Posted by Matthew Garretson and Elizabeth Vish Schad
Is there any update (as of Feb. 2009) to set-aside expectations or requirements for liability cases?
-Recent Seminar Attendee
We recently published the following guidance that may be helpful to you:
“Dealing with Misinformation Regarding Medicare Set Asides in Liability Settlements”
Several attorneys have contacted our firm in the last couple weeks telling us that a defendant/insurer is requiring a Medicare Set Aside be established in a liability settlement. In each of these instances, the defendants/insurers told plaintiffs counsel that “this new Medicare law means ‘set asides’ are now required in liability settlements.” We hope the overview below will help add some clarity (and give you a plan of action) if a defendant tells you that a Medicare Set Aside is required in your liability settlement.
The new law these defendants are referring to is the Medicare, Medicaid and SCHIP Extension Act of 2007 (“MMSEA”). MMSEA requires defendants to report certain information regarding settlements with Medicare beneficiaries to the Secretary of Health and Human Services. The implementation of MMSEA in July of this year indeed poses some new challenges to those practitioners settling single event and mass tort personal injury claims. The nature of these challenges, however, appears to be exaggerated now that some settlement consulting companies have distributed missives stating that the MMSEA requires Medicare Set Aside Arrangements (“MSA”) in liability settlements.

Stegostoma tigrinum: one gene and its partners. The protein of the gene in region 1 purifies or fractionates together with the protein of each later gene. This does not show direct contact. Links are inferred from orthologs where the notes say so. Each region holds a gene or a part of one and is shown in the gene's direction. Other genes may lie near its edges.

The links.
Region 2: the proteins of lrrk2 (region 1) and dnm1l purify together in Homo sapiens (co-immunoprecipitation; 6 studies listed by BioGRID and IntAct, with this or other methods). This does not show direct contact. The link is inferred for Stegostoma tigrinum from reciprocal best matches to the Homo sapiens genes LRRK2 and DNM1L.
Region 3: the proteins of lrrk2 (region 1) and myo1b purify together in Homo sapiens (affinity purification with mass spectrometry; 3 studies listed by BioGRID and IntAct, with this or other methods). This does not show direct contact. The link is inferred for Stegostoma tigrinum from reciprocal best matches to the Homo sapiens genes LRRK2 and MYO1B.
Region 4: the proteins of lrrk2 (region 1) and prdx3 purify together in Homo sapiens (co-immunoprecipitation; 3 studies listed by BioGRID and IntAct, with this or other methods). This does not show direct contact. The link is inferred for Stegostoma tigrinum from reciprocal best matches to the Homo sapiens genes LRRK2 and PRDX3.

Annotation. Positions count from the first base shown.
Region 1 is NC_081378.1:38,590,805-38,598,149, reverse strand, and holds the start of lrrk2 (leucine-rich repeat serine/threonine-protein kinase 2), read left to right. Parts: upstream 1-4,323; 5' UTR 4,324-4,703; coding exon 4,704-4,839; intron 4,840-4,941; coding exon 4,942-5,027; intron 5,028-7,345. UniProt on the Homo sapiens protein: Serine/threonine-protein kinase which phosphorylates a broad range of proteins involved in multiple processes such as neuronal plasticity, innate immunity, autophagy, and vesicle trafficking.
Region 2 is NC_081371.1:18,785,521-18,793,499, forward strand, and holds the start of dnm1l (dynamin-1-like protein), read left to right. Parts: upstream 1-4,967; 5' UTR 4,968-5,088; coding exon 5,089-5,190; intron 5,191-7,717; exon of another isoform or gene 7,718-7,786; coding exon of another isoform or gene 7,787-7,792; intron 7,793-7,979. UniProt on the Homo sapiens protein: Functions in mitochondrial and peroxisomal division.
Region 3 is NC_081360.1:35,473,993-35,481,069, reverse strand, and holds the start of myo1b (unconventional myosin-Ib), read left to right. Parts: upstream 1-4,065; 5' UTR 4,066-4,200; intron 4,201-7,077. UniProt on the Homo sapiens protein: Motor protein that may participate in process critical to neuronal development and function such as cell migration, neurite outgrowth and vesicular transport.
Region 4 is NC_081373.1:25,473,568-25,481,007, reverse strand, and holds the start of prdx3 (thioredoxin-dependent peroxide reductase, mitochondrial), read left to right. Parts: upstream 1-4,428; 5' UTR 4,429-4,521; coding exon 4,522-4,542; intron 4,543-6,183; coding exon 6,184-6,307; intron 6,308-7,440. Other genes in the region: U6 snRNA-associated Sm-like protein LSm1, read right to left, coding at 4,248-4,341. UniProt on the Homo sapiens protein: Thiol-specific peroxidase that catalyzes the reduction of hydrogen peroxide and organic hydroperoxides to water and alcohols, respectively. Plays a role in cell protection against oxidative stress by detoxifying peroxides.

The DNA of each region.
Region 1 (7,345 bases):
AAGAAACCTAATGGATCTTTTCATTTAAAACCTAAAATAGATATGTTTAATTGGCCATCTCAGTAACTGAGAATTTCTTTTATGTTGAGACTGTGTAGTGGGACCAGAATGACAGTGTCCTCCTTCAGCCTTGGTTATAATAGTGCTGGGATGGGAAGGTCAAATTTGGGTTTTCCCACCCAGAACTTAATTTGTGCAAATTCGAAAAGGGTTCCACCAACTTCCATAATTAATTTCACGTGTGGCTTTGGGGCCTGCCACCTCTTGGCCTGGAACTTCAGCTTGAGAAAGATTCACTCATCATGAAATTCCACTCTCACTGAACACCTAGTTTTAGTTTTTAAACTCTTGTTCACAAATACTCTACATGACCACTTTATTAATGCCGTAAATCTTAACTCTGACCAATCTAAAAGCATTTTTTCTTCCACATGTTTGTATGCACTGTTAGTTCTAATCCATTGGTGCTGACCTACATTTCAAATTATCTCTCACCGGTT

“MSA” has become a buzzword in the settlement community due to various memoranda from the Centers for Medicare and Medicaid Services (“CMS”). As a part of the “Patel memorandum” issued in 2001, CMS expressed its preference for practitioners to use MSAs as the suggested means for considering Medicare’s interest in workers’ compensation settlements. Subsequent memoranda further elaborated on the proper application of MSAs in workers’ compensation settlements. However, CMS has yet to address the use of MSAs in liability settlements in a similar manner. This lack of guidance has created uncertainty among practitioners involved in liability settlements.
When MMSEA was announced, some opined that Medicare would now begin requiring liability settlements to include MSAs starting July 1, 2009 and/or that such guidance is expected shortly from CMS. Such an interpretation of MMSEA misses the mark. CMS has not offered any formal guidance on the issue of liability MSAs and we believe such guidance will not be coming in the near future. Moreover, CMS has repeated in its last five “town hall” teleconferences that MMSEA’s settlement-reporting requirements are not intended to replace or change CMS’s recovery practices, including MSA guidance. Quite simply, the MMSEA is not designed to be a “Trojan horse” for liability MSAs.
In fact, the sole purpose of Section 111 of the MMSEA is to ensure that settling parties fully comply with the Medicare Secondary Payer requirement – That is, conditional payments must be verified and resolved in all liability, workers compensation and no- fault settlements. In this regard, if you are already verifying and resolving Medicare’s reimbursement claim in all your settlements, it is business as usual for you and your clients. This new law (to date) has nothing to do with identifying Medicare-covered future costs of care, which leads to MSA issues and analysis.